This is from Michiku Kakutani’s “Pandemic Notebook” published in the New York Times Book Review on Sunday, May 17, 2020.
“Camus’s novel can also be read as an allegory about the struggle against the Nazi occupation of France. Like members of the Resistance, Dr. Rieux knew ‘there must be no bowing down’ to the plague–no compromise with evil, no resignation to fate. He identified with victims of the plague–‘ there was not one of their anxieties in which he did not share, no predicament of theirs that was not his’–and he knew the ‘essential thing was to save the greatest possible number of persons from dying.’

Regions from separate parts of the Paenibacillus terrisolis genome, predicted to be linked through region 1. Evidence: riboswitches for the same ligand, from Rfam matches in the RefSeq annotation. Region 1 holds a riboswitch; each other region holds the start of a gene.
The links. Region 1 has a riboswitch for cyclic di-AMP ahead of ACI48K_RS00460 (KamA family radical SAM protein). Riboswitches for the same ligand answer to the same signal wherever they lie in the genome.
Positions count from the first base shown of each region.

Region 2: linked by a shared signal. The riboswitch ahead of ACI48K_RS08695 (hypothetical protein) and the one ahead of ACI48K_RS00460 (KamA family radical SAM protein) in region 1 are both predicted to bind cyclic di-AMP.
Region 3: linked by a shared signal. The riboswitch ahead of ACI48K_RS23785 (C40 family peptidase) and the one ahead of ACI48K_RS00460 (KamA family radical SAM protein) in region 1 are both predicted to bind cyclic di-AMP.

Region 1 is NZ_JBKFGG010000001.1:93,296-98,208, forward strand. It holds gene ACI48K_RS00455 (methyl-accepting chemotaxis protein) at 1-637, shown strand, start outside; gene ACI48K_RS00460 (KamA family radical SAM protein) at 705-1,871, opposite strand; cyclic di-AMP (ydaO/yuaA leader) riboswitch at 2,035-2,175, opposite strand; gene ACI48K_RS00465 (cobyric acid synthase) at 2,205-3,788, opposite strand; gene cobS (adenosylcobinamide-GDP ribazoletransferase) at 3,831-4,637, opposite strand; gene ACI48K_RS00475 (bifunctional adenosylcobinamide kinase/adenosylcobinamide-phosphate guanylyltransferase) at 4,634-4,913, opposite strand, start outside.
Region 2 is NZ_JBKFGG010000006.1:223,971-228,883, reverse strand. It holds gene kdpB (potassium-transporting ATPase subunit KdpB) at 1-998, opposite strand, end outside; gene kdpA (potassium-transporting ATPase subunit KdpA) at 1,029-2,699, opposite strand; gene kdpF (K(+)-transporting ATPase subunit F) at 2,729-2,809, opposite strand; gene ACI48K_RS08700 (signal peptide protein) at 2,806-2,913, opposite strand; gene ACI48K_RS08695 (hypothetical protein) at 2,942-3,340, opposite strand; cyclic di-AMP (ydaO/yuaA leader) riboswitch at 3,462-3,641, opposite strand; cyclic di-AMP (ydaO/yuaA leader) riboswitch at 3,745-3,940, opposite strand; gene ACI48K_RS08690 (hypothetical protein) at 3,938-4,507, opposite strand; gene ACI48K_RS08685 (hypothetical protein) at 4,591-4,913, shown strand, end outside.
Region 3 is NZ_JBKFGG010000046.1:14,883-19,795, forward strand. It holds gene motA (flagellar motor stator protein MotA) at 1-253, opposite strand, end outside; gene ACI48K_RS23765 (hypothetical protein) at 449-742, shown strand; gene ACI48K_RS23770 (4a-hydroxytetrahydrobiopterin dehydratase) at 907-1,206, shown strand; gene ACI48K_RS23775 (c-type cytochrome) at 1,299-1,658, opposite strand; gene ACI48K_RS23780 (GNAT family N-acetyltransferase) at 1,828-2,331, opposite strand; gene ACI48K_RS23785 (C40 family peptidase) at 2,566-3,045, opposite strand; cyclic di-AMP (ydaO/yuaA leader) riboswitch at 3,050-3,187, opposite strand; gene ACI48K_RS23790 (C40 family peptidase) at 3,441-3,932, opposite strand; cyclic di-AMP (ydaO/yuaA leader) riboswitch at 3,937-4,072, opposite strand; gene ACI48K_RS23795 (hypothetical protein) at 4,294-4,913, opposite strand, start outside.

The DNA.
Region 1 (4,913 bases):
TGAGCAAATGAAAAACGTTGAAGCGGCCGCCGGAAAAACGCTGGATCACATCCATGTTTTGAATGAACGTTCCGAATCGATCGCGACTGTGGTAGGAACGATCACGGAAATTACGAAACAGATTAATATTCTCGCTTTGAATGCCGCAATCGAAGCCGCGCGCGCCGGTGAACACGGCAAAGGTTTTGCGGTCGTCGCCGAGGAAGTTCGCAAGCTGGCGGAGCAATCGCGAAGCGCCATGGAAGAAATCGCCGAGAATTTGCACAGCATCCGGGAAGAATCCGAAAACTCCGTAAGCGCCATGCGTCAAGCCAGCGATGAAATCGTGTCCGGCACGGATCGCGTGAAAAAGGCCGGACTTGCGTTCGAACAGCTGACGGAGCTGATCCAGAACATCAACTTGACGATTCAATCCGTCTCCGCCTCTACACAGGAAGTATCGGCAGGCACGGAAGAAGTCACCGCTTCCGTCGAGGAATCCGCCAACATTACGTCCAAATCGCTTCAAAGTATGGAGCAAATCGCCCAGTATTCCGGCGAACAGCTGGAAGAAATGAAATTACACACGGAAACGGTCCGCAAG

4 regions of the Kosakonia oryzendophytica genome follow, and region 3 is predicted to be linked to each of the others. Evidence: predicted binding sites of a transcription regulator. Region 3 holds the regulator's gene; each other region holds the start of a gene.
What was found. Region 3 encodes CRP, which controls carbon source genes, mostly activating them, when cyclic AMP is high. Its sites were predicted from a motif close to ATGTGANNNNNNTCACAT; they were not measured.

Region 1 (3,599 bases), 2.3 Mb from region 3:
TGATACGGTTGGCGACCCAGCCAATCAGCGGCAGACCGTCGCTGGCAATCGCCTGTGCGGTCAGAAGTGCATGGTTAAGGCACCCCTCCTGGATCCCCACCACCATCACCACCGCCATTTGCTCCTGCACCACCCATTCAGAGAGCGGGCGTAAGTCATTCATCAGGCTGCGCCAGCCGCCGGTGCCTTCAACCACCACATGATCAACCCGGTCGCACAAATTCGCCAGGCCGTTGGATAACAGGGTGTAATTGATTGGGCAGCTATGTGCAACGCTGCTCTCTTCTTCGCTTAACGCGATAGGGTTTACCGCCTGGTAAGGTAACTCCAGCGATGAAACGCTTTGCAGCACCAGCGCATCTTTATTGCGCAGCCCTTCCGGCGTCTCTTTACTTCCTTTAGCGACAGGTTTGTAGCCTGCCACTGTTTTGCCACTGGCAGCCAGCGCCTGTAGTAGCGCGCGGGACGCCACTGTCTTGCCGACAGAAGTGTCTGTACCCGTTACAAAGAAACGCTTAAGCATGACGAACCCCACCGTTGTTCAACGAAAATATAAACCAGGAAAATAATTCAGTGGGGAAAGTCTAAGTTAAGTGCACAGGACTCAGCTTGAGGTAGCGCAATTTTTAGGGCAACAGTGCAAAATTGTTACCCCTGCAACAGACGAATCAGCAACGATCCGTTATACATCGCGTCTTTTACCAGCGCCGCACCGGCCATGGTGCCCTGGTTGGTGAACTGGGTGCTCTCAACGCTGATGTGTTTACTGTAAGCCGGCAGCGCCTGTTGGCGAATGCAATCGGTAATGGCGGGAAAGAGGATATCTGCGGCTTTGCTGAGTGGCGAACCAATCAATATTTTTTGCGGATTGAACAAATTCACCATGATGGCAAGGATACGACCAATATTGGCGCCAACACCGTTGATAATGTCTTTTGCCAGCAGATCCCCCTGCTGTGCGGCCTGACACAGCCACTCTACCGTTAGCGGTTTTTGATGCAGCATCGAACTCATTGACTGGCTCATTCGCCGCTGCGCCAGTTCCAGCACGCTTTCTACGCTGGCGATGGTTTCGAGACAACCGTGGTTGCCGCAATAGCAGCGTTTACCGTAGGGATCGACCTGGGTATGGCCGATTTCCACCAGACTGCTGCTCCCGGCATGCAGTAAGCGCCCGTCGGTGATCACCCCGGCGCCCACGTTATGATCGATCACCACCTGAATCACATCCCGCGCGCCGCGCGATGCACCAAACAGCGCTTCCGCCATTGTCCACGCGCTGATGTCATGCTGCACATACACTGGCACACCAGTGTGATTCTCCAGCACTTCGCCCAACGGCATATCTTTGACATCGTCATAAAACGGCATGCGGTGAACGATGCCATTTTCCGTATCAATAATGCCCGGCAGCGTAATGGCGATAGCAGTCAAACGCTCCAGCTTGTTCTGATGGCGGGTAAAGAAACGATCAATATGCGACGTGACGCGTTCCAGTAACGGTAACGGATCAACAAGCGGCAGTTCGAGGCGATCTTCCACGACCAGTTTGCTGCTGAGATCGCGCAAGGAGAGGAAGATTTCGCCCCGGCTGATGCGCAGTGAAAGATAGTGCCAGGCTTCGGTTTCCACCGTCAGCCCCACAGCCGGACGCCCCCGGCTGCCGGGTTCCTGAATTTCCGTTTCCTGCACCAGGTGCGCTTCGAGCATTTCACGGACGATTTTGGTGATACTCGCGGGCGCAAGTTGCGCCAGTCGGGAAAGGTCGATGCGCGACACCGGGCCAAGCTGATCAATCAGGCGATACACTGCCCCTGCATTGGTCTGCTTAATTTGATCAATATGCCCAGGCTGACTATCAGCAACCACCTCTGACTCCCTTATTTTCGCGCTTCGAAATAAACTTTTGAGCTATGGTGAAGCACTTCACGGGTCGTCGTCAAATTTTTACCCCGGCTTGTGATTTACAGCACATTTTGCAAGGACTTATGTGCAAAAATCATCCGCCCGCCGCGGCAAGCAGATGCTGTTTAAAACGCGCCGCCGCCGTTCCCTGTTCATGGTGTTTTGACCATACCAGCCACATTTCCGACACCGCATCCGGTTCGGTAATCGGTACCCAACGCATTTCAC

It’s this sense of individual responsibility, combined with his feelings of solidarity with others, that enable Dr. Rieux to hold fast to two not entirely contradictory truths: the understanding that we must remain ever vigilant because the plague bacillus, like the poison of fascism or tyranny, ‘never dies or disappears,’ and the optimistic belief that ‘what we learn in time of pestilence’ is ‘that there are more things to admire in men than to despise.'”
And that’s the quote of the day.